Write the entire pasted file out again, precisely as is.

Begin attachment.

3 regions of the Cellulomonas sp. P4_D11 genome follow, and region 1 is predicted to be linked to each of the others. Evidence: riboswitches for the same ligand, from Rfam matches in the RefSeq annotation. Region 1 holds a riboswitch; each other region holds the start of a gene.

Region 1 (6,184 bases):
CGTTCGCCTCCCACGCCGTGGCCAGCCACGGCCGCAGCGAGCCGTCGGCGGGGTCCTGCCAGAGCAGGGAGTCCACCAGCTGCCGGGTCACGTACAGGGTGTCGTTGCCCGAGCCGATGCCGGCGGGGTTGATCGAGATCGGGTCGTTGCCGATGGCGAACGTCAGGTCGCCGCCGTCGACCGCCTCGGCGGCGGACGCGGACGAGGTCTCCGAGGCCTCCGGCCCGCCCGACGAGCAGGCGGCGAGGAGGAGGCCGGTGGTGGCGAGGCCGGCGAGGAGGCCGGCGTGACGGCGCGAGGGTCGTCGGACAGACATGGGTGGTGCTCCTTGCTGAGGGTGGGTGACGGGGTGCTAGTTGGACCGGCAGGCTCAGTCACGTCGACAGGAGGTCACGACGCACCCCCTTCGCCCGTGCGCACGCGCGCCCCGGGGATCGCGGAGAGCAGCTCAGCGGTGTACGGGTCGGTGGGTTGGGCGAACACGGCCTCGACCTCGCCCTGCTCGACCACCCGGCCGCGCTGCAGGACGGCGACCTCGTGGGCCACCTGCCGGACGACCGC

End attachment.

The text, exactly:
3 regions of the Cellulomonas sp. P4_D11 genome follow, and region 1 is predicted to be linked to each of the others. Evidence: riboswitches for the same ligand, from Rfam matches in the RefSeq annotation. Region 1 holds a riboswitch; each other region holds the start of a gene.

Region 1 (6,184 bases):
CGTTCGCCTCCCACGCCGTGGCCAGCCACGGCCGCAGCGAGCCGTCGGCGGGGTCCTGCCAGAGCAGGGAGTCCACCAGCTGCCGGGTCACGTACAGGGTGTCGTTGCCCGAGCCGATGCCGGCGGGGTTGATCGAGATCGGGTCGTTGCCGATGGCGAACGTCAGGTCGCCGCCGTCGACCGCCTCGGCGGCGGACGCGGACGAGGTCTCCGAGGCCTCCGGCCCGCCCGACGAGCAGGCGGCGAGGAGGAGGCCGGTGGTGGCGAGGCCGGCGAGGAGGCCGGCGTGACGGCGCGAGGGTCGTCGGACAGACATGGGTGGTGCTCCTTGCTGAGGGTGGGTGACGGGGTGCTAGTTGGACCGGCAGGCTCAGTCACGTCGACAGGAGGTCACGACGCACCCCCTTCGCCCGTGCGCACGCGCGCCCCGGGGATCGCGGAGAGCAGCTCAGCGGTGTACGGGTCGGTGGGTTGGGCGAACACGGCCTCGACCTCGCCCTGCTCGACCACCCGGCCGCGCTGCAGGACGGCGACCTCGTGGGCCACCTGCCGGACGACCGC